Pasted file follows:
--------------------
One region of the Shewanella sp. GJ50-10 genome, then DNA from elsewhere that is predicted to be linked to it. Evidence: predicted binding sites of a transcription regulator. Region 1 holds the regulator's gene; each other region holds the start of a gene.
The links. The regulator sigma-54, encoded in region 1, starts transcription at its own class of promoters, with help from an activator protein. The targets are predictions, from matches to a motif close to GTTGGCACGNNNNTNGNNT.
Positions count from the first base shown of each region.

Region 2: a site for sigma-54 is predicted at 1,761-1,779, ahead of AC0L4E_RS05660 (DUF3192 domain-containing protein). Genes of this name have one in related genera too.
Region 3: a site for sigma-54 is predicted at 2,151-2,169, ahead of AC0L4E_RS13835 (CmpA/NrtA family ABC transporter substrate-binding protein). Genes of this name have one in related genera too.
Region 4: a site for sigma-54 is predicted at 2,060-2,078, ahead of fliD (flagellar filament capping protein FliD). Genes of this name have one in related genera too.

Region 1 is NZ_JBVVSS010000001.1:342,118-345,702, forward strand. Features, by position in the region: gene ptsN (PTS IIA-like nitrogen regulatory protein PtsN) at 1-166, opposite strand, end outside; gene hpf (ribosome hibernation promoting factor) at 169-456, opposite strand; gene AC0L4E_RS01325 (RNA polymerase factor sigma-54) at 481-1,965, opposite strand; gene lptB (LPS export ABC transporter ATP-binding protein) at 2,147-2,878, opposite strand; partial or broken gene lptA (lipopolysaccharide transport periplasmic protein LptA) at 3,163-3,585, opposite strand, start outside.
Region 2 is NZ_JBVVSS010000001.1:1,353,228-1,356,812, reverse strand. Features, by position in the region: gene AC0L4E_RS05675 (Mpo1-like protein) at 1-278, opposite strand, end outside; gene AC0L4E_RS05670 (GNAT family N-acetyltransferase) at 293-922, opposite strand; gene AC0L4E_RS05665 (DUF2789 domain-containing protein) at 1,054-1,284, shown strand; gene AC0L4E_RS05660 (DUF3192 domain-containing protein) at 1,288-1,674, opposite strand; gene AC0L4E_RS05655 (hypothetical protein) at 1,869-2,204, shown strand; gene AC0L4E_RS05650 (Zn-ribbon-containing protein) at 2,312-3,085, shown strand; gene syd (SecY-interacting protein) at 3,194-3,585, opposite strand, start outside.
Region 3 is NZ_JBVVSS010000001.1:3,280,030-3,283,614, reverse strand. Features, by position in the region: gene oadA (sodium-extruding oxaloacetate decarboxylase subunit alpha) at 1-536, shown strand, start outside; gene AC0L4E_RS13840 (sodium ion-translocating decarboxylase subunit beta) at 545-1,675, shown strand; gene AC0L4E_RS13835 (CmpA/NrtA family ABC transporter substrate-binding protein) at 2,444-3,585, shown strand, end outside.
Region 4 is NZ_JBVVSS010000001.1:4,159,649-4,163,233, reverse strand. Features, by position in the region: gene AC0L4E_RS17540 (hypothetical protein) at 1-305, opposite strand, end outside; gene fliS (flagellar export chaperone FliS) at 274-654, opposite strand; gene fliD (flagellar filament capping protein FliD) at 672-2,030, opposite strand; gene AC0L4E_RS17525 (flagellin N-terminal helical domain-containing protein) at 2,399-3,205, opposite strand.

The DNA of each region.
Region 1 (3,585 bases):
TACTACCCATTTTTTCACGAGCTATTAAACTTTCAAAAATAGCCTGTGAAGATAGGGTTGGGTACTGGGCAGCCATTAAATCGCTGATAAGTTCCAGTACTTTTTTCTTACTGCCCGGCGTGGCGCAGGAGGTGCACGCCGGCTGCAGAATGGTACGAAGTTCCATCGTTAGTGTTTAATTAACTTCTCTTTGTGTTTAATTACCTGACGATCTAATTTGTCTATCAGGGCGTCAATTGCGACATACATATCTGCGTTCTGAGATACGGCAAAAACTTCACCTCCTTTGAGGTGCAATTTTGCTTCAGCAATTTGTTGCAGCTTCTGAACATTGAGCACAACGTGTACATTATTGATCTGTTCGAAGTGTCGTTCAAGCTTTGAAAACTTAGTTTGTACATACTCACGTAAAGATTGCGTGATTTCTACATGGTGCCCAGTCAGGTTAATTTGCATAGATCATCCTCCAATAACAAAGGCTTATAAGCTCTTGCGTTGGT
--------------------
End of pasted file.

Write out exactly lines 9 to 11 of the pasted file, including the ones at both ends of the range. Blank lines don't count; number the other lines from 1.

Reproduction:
Region 3 is NZ_JBVVSS010000001.1:3,280,030-3,283,614, reverse strand. Features, by position in the region: gene oadA (sodium-extruding oxaloacetate decarboxylase subunit alpha) at 1-536, shown strand, start outside; gene AC0L4E_RS13840 (sodium ion-translocating decarboxylase subunit beta) at 545-1,675, shown strand; gene AC0L4E_RS13835 (CmpA/NrtA family ABC transporter substrate-binding protein) at 2,444-3,585, shown strand, end outside.
Region 4 is NZ_JBVVSS010000001.1:4,159,649-4,163,233, reverse strand. Features, by position in the region: gene AC0L4E_RS17540 (hypothetical protein) at 1-305, opposite strand, end outside; gene fliS (flagellar export chaperone FliS) at 274-654, opposite strand; gene fliD (flagellar filament capping protein FliD) at 672-2,030, opposite strand; gene AC0L4E_RS17525 (flagellin N-terminal helical domain-containing protein) at 2,399-3,205, opposite strand.

The DNA of each region.